What is the leading cause to arthritis?

Most types of arthritis are caused by several factors acting together. You may be naturally more likely to develop certain disorders as a result of your genetic make-up.

A variety of external factors may increase the risk further if you’re susceptible to a condition. These include environmental factors - for example:

previous injury
occupations which are very physically demanding.
For many conditions there’s also a major element of chance.

Genetics and family risks

Many forms of arthritis run in families to a degree, and some conditions have a stronger tendency to be passed on through genetics.

The way your body is made (based on the genes passed on from your parents) makes you more or less likely to develop a particular condition.

Arthritis Research UK supports research that’s looking at the genetic side of arthritis. We believe this could lead to the ability to prevent some forms of arthritis.

Lifestyle and trigger factors

Arthritis can start suddenly without any obvious cause, and at any age. Sometimes something in your lifestyle or medical history – or a combination of these – could be responsible.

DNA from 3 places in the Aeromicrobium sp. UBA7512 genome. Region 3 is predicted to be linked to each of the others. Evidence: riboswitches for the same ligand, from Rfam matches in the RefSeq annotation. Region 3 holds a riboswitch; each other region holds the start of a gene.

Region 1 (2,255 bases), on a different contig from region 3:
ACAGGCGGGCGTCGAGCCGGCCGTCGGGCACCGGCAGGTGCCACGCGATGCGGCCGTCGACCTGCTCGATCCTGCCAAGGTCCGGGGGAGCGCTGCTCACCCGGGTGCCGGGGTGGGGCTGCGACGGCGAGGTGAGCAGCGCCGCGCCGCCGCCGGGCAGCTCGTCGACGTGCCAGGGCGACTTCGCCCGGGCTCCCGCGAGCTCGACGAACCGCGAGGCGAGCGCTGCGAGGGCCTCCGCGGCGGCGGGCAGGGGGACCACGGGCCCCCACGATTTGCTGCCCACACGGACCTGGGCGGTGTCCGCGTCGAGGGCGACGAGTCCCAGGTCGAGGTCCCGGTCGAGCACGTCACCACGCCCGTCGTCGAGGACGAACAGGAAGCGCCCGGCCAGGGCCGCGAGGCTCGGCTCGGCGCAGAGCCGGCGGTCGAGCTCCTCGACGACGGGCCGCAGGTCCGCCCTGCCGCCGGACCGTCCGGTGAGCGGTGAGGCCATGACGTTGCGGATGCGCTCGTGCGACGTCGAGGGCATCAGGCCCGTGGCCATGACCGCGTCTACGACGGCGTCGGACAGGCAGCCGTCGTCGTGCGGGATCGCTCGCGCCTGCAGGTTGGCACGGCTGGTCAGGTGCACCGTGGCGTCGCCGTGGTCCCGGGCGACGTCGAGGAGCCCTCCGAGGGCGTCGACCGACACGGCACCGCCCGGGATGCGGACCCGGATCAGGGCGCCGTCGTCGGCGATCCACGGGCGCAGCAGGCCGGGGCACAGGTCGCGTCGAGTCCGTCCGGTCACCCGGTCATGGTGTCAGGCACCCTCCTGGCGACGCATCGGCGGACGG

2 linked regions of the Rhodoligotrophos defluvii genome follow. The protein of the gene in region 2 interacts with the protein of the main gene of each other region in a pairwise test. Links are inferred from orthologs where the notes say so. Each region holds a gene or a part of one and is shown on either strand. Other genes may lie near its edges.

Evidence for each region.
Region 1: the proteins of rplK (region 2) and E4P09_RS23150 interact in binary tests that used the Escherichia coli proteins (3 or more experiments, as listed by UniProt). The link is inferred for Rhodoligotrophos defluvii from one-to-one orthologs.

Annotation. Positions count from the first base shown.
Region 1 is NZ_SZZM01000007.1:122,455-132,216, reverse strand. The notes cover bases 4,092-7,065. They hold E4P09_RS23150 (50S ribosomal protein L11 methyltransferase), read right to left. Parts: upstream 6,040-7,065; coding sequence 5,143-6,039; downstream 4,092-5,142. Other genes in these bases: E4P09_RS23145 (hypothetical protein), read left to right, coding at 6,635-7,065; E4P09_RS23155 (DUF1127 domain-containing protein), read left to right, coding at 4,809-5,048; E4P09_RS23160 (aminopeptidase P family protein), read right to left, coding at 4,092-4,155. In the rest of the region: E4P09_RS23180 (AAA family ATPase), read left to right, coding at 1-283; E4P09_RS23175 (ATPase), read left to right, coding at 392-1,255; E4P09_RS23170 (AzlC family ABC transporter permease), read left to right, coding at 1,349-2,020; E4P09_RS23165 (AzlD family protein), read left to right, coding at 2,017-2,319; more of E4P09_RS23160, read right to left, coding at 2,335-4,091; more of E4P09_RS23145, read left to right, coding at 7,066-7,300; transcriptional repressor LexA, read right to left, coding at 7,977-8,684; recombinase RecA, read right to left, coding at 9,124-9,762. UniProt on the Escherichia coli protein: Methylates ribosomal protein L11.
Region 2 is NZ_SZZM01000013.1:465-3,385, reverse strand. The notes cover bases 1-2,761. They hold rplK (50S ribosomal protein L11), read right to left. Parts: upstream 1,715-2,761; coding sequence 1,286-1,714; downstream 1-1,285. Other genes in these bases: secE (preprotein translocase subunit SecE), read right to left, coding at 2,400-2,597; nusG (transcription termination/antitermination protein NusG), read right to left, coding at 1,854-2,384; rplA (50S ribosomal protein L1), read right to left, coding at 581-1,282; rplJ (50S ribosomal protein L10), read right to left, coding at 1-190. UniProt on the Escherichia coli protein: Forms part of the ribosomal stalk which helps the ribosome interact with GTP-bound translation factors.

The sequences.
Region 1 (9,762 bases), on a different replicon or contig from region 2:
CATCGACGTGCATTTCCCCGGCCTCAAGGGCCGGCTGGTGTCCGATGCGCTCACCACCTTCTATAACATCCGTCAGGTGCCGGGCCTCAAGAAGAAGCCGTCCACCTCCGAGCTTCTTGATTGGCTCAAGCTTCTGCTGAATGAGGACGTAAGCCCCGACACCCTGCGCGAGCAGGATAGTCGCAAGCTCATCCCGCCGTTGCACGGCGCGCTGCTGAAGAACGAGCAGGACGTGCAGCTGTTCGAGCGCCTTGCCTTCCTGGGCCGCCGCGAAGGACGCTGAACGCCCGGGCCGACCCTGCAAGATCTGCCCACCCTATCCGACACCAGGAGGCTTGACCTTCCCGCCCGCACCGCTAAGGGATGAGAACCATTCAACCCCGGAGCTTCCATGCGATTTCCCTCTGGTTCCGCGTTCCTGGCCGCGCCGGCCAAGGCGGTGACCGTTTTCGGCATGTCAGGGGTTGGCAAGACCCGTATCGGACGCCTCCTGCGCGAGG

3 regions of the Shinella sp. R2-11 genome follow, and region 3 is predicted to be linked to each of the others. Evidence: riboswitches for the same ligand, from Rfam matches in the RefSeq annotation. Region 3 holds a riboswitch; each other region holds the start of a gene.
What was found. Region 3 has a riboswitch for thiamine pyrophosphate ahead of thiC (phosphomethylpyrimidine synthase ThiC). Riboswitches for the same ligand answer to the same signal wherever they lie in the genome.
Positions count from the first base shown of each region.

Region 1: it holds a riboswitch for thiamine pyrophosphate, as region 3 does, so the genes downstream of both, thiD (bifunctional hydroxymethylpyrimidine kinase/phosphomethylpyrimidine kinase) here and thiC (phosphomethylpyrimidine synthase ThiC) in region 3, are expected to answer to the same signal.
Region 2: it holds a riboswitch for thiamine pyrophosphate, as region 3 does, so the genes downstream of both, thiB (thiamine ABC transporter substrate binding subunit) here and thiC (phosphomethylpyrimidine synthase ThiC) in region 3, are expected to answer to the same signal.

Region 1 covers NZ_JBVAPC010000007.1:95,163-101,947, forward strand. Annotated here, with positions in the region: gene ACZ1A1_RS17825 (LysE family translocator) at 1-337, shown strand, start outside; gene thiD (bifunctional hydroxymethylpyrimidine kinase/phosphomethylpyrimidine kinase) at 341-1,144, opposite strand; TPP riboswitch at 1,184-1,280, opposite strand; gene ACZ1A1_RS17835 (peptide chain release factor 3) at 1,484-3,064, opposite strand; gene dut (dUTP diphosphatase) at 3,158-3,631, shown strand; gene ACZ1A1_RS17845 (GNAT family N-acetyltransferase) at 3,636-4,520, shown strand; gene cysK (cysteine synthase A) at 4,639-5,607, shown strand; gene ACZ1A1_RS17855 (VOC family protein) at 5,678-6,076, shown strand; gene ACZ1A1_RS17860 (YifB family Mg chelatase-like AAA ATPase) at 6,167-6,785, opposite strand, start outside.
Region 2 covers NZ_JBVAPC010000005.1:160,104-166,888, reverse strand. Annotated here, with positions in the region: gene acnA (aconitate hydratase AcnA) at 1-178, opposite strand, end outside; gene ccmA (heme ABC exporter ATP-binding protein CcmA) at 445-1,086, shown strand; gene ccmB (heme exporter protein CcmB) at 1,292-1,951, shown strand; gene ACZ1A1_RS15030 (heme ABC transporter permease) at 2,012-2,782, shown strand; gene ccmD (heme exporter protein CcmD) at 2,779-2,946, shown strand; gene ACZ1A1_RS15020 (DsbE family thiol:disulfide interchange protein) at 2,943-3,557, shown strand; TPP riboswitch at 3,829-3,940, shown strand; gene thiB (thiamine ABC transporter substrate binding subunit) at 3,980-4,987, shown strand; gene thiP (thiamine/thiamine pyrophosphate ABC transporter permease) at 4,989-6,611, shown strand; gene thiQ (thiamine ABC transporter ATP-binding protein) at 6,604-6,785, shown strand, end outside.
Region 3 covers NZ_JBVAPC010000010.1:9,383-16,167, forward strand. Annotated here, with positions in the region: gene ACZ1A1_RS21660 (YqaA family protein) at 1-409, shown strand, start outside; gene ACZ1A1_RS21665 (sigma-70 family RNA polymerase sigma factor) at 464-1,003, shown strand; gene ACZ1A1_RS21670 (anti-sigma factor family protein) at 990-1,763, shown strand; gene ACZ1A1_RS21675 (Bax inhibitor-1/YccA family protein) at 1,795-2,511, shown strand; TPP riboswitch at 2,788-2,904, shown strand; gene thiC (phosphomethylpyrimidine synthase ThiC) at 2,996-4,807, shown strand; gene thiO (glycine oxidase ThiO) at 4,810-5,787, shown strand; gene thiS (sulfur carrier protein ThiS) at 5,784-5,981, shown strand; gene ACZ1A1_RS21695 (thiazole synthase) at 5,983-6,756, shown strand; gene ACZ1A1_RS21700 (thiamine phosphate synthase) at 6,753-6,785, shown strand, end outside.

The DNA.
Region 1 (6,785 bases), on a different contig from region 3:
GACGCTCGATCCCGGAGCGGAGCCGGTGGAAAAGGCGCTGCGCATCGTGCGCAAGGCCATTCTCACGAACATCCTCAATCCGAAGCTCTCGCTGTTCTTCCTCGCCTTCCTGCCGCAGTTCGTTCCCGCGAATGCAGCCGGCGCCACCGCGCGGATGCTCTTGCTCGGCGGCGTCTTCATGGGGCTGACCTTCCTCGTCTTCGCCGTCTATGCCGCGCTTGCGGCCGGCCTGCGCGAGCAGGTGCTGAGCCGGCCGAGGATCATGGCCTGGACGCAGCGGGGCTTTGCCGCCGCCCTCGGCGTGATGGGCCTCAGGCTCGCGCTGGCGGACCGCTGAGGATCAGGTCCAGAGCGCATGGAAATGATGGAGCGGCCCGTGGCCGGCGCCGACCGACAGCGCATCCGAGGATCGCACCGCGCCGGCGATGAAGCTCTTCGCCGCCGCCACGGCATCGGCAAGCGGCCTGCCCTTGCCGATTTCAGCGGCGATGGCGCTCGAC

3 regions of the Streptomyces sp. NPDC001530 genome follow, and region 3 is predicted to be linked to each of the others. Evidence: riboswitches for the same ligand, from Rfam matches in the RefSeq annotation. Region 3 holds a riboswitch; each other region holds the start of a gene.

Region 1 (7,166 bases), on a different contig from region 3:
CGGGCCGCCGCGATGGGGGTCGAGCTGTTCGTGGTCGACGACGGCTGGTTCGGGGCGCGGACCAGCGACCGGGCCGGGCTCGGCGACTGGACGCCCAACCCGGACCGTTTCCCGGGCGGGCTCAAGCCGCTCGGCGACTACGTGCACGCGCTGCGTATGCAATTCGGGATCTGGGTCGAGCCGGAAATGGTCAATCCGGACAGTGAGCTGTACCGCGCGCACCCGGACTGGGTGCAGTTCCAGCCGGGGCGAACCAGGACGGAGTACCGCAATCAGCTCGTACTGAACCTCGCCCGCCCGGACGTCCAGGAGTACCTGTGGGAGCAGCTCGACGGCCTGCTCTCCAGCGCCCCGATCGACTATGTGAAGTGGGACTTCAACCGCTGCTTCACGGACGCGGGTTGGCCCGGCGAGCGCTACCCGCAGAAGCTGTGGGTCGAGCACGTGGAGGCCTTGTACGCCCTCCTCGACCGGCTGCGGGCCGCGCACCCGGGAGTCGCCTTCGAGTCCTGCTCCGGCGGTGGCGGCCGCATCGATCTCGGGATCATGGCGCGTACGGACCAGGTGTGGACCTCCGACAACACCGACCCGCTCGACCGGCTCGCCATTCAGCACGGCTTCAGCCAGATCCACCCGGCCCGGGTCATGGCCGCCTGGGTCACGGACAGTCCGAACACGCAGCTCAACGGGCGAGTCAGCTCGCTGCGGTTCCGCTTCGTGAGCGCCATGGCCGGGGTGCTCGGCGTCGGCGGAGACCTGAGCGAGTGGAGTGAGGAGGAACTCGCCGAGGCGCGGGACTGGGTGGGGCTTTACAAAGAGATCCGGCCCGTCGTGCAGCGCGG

For example, if you have a physically demanding job you may be at greater risk of developing osteoarthritis, particularly if the job involves heavy repetitive activity. Also, a previous injury can increase the likelihood of osteoarthritis.

Infections can cause short-lived arthritis. One theory about the cause of rheumatoid arthritis is that it may be triggered by infections, but there’s no direct evidence for this.

We do know that rheumatoid arthritis is more common and can be more severe in people who smoke. For some people, stopping smoking might reduce the risk of developing arthritis in the future.If you’d like to stop smoking talk to your doctor, who can give you advice and information to help you quit.

Some foods may appear to make your arthritis worse, but diet and food intolerance are unlikely to cause long-term arthritis.